The FSA has recently stripped 19 small financial firms of their authorisations to do investment business because they breached the regulator’s operating conditions.
Stephanie Murdoch, of FSA compliance organisation Auto Network UK, says: "This proves that this regulator has the teeth to enforce its regulations and the motor industry should be mindful of this fact, with less than 4 months to go to the 14th January deadline for compliance."
At the deadline of July 13, the FSA had only received 3,781 applications from the whole of the secondary insurance market which includes motor retailers planning to sell insurance and insurance related products.
In January 2005, new legislation will stop businesses offering insurance unless they either have direct authorisation from the FSA or are an appointed representative of an approved network.
For motor manufacturers with franchise dealers actively involved in selling or advising on insurance products and for independent motor retailers doing the same, there is an urgent need to ensure they are FSA approved.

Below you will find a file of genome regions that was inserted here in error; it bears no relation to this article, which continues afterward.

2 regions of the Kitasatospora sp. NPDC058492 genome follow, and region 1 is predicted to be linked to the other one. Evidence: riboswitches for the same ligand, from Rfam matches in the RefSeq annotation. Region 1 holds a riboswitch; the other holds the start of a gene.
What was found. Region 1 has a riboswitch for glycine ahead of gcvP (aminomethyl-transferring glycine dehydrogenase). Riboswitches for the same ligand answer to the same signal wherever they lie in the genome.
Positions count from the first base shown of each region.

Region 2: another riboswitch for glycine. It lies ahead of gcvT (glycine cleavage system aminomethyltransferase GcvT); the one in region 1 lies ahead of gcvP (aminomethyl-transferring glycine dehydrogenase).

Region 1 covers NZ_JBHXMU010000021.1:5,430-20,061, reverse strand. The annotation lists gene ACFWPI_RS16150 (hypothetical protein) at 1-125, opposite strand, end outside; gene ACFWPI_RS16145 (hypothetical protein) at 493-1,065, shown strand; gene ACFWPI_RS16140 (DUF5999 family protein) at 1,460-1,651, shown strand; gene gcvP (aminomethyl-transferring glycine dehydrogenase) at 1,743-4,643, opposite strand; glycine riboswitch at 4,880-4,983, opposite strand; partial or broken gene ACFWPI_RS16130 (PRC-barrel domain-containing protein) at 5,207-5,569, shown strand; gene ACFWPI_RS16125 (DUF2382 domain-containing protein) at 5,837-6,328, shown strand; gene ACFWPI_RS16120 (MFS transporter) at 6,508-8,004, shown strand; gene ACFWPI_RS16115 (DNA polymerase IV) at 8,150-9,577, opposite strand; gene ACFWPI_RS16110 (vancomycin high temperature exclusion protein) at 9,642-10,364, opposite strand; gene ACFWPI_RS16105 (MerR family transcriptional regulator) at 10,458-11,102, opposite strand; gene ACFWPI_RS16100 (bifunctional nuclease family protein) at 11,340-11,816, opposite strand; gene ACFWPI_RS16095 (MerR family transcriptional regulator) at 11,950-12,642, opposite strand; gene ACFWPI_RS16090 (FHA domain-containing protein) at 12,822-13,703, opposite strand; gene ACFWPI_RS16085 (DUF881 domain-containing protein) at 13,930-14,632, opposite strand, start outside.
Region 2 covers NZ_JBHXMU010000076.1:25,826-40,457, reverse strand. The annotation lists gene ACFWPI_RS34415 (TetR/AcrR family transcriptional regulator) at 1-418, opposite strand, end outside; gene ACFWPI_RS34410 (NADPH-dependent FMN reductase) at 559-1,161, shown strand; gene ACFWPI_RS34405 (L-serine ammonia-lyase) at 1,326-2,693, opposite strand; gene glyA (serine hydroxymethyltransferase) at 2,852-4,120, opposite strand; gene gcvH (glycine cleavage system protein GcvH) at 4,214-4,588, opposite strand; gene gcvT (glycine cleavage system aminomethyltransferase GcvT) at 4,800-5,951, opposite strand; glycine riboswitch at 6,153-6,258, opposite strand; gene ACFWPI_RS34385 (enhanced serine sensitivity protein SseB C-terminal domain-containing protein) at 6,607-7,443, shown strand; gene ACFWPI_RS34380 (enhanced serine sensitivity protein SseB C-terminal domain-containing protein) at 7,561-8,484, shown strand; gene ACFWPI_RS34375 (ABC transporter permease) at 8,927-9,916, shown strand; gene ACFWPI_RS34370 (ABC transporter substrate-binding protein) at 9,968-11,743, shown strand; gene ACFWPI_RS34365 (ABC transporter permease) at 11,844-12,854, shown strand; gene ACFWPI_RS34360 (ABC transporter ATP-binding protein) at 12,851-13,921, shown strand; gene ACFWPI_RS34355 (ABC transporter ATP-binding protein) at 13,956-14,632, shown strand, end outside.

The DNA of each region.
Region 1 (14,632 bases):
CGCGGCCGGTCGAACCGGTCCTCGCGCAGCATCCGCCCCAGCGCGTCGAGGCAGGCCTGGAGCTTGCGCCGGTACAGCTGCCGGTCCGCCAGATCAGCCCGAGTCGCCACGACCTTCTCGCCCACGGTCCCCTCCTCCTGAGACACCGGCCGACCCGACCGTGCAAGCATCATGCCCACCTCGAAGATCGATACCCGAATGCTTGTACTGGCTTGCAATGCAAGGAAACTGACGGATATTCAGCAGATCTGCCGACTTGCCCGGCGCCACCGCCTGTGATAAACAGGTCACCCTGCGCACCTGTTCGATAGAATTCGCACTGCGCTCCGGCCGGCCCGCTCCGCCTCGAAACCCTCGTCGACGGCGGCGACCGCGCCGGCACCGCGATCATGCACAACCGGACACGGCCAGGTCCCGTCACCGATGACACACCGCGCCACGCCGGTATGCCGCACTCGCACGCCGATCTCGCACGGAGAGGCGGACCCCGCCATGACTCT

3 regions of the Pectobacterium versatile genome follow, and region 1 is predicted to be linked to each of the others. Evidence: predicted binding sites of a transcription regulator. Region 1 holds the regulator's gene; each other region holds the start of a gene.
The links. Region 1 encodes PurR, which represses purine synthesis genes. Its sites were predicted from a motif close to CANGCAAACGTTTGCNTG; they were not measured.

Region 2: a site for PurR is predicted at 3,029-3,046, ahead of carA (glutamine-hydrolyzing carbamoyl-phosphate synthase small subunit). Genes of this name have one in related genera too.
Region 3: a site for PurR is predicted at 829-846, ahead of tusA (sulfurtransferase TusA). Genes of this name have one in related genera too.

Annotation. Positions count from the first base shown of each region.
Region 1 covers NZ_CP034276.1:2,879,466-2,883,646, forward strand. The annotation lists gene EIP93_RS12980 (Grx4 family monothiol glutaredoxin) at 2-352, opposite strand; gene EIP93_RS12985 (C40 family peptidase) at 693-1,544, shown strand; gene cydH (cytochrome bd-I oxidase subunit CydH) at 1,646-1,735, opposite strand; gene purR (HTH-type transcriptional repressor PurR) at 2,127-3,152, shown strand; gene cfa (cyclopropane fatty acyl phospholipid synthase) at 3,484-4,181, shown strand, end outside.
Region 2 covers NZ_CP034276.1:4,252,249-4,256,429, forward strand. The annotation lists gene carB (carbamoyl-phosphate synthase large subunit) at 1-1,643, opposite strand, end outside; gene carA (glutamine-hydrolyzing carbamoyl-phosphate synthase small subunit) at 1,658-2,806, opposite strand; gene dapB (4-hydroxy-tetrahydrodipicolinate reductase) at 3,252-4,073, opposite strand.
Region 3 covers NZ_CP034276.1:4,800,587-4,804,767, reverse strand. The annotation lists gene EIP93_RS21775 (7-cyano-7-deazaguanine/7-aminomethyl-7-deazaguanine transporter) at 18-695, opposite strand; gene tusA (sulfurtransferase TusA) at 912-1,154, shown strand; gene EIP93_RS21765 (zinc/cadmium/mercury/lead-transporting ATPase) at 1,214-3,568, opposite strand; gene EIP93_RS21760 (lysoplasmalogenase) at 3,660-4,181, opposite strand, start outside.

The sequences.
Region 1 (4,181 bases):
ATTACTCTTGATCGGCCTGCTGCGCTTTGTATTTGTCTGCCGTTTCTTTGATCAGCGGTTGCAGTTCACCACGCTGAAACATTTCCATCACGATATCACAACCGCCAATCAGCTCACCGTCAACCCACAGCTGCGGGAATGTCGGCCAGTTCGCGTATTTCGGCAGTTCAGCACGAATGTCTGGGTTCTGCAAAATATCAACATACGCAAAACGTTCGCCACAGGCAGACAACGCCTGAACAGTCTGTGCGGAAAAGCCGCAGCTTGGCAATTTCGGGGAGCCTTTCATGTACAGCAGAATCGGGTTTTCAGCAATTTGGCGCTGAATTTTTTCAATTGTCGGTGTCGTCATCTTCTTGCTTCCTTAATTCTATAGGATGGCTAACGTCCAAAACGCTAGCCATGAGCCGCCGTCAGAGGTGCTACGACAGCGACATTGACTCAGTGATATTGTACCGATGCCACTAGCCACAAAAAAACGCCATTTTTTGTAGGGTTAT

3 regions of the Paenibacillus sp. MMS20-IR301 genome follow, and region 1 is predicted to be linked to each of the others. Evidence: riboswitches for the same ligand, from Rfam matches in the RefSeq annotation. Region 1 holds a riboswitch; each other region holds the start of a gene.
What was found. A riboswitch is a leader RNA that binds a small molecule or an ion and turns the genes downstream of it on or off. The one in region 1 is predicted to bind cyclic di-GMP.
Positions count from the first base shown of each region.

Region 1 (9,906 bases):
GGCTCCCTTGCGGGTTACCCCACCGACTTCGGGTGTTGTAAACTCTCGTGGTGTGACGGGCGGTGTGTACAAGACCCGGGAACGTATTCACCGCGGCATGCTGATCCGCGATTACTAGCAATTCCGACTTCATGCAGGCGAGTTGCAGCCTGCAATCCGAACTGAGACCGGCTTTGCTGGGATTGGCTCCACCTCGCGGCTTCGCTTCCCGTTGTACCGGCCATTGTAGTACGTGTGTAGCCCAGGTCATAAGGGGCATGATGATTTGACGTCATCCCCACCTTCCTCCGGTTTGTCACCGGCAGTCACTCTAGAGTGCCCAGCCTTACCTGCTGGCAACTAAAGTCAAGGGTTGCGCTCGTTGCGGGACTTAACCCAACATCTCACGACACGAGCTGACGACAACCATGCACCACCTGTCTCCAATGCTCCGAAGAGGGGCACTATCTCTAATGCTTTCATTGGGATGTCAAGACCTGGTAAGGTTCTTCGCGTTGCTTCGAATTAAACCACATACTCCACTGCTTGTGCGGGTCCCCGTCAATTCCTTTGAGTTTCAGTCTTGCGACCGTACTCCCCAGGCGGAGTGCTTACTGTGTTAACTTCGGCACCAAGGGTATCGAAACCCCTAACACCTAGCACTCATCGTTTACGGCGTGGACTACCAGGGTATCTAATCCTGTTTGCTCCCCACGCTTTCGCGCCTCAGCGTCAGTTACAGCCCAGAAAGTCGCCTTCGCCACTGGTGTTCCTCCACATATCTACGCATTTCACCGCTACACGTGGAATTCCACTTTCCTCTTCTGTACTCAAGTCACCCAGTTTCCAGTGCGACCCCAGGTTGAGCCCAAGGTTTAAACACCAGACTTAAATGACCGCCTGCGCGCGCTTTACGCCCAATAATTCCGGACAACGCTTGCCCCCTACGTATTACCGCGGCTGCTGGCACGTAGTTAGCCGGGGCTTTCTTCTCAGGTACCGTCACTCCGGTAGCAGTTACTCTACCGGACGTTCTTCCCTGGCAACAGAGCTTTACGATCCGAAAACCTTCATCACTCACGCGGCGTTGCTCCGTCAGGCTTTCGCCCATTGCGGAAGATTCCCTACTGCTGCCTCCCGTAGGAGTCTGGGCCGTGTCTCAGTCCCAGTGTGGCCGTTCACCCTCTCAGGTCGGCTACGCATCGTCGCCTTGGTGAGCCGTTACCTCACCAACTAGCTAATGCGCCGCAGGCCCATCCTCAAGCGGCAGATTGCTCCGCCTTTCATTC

According to Auto Network UK, the procedure for gaining direct authorisation is not as straightforward as many in the motor trade had thought it would be. Feedback received by Auto Network UK suggests many dealers are confused about how the new regulations will affect them and are concerned about the obligations they have as a directly authorised firm. In addition, Auto Network UK has anecdotal evidence that some motor retailers believe they have applied for authorisation, simply because they registered for the application forms.
"This is just not the case," Murdoch says. "And it is very worrying that so many motor retailers may find themselves in a situation where one of their key revenue streams is cut off from January 14th next year."